## Twenty Is Too Many

### Jay BabcockColleges and Universities - Florida

#### Description

Students evaluate and write expressions using subtraction of the number one.

#### Objectives

The student knows appropriate methods (for example, concrete materials, mental mathematics, paper and pencil) to solve real-world problems involving addition and subtraction.

#### Materials

-Book: Duke, Kate. [Twenty Is Too Many]. New York: Dutton Books, 2000.
-Manipulatives such as bears, blocks, coins, etc. (at least 10 per student)
-Paper
-Pencils
-Colored chalk
-Number track or number line
-Subtraction worksheet (See Associated File)

#### Preparations

1. Get a copy of [Twenty Is Too Many] by Kate Duke and familiarize yourself with it.
2. Gather at least 10 manipulatives for each child. They can either be distributed before the lesson, or not until they are needed (step #8). Students needing extra help may need to use them beforehand so they can count along in step #3.
3. Secure for your classroom a device or number line that can illustrate "one less than" subtraction number sentences.
4. Have colored chalk and manipulatives for overhead projector use available.
5. Prepare student copies of the subtraction worksheet. (See Associated File)

#### Procedures

1. Read [Twenty Is Too Many] by Kate Duke aloud and show pictures, being careful to point out the subtraction problems.

2. Ask students if they have ever needed to know what one less than a number is and to give examples of those times.

3. Using manipulatives, demonstrate by first showing 10 items, and writing 10 on the board. Then, take one away and write - 1 = on the board. Then, have students count the remaining items to come up with 9 and write 9 in the appropriate place. Repeat this activity 2 more times.

4. Repeat step #3, but have students come up to write a specific piece of the expression.

5. Have 10 students stand in front of the class. Tell a story that causes students to leave the line one at a time. As each leaves to go back to his seat, he writes (on the chalkboard, overhead, etc.) the equation that just occurred. Repeat, until all students have had a turn.

6. Using the number track, students can see that when the starting number is locked into place and a spacer is inserted onto the track, then the answer slider is pushed into place and points to the correct number. This can be used as a demonstration piece and students can use it for extra assistance in the following activities.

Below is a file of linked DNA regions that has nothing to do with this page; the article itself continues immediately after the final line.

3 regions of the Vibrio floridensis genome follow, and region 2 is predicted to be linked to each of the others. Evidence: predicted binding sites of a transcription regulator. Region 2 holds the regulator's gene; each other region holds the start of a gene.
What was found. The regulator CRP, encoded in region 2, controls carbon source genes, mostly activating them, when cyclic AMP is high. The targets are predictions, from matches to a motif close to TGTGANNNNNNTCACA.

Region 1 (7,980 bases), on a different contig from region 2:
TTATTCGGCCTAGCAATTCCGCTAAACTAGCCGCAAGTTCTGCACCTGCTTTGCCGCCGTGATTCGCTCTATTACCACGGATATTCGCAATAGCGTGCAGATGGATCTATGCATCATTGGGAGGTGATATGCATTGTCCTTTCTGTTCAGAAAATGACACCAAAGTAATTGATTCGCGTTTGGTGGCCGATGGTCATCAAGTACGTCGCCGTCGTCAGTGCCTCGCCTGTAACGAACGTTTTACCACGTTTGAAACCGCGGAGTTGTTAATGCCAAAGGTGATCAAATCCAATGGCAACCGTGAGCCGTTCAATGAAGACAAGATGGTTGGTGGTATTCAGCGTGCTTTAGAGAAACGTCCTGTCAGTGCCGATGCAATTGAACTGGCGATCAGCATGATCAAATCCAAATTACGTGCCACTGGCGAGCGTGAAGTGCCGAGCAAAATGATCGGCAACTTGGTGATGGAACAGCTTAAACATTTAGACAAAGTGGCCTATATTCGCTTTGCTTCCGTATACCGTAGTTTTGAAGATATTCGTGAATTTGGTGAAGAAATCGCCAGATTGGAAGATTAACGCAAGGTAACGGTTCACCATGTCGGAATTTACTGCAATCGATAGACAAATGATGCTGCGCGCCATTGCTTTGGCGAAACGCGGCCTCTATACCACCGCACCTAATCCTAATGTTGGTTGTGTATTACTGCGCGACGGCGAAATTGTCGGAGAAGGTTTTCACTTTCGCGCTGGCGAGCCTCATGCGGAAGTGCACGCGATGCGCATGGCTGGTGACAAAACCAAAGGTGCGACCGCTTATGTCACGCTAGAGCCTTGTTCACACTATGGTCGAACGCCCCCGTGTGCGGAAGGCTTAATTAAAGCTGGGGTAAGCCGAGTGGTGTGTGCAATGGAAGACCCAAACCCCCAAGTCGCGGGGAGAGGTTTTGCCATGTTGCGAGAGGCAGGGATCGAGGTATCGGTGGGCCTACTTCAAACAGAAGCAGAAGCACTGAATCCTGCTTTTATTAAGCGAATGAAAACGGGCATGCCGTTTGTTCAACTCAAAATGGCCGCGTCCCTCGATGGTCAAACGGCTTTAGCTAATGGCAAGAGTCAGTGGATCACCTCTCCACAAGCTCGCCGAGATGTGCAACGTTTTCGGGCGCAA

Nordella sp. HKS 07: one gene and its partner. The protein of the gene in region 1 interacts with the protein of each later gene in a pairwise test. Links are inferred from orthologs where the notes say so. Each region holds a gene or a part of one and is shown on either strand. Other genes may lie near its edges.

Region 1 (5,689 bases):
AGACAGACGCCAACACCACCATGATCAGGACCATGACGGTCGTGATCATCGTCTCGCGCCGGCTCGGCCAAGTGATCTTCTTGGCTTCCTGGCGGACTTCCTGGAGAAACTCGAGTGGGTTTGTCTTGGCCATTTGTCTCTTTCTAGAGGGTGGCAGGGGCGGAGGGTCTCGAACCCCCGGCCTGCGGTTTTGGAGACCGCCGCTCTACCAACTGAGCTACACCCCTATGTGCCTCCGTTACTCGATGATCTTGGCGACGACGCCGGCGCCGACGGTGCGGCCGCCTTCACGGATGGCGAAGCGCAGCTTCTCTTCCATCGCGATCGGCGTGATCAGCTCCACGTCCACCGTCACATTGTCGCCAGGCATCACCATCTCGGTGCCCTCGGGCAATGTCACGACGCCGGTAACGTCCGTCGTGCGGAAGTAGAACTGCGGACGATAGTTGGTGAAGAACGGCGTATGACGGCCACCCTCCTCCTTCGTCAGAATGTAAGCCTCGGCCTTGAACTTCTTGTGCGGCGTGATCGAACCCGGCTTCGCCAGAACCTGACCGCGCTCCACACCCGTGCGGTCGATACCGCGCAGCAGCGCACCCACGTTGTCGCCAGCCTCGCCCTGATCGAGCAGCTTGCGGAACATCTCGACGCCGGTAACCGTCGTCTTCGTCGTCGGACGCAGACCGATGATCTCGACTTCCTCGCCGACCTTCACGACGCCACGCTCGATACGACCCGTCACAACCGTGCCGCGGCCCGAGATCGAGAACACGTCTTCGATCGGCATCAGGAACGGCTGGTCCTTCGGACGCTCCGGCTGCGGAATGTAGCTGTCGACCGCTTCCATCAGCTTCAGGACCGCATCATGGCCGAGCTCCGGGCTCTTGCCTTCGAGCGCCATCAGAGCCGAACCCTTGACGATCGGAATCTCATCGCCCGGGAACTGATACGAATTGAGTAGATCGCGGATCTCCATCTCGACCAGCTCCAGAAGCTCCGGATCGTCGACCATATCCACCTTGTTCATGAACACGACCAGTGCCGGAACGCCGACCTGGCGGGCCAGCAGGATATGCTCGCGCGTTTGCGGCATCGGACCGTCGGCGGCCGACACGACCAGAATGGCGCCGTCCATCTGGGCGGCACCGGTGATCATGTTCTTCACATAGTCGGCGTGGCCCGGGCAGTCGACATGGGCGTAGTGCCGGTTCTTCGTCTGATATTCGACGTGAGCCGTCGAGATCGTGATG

7. Students need paper and pencil. Students record the operations demonstrated by the children in front of the class (during #5). This allows them to practice writing subtraction number sentences. The teacher can circulate to monitor responses or have the page collected.

8. Students need manipulatives, paper and pencil. Students are asked to demonstrate five subtraction problems showing "one less than" with their manipulatives and write them on paper. They should show the teacher each one by raising a hand before moving on to the next.

#### Assessments

Formatively assess students on the following:

1. Assign a worksheet with many different problems dealing with the subtraction of the number one. (See Associated File) When asked, students point to the correct starting value, subtracted value and resulting value in a sample problem. (This can be done individually or in a group.)

2. When shown a subtraction problem, students correctly demonstrate both the set-up and solution using manipulatives. For example, in the problem 5  1 = , the student takes 5 manipulatives, removes one and shows that there are 4 remaining. (This is an individual assessment.)

3. The teacher shows a series of subtraction problems to the class using overhead manipulatives. Students record the problems on a piece of paper using the proper format.

#### Extensions

1. By asking students to identify the title and author of the book and then to make predictions as to what the story may be about, the lesson would align with this standard (The student uses titles and illustrations to make oral predictions).
2. Students work on their handwriting skills as they practice writing the numbers 0-9.
3. A very similar lesson could be done for addition using [One Guinea Pig Is Not Enough] by Kate Duke (Dutton Books, 1998).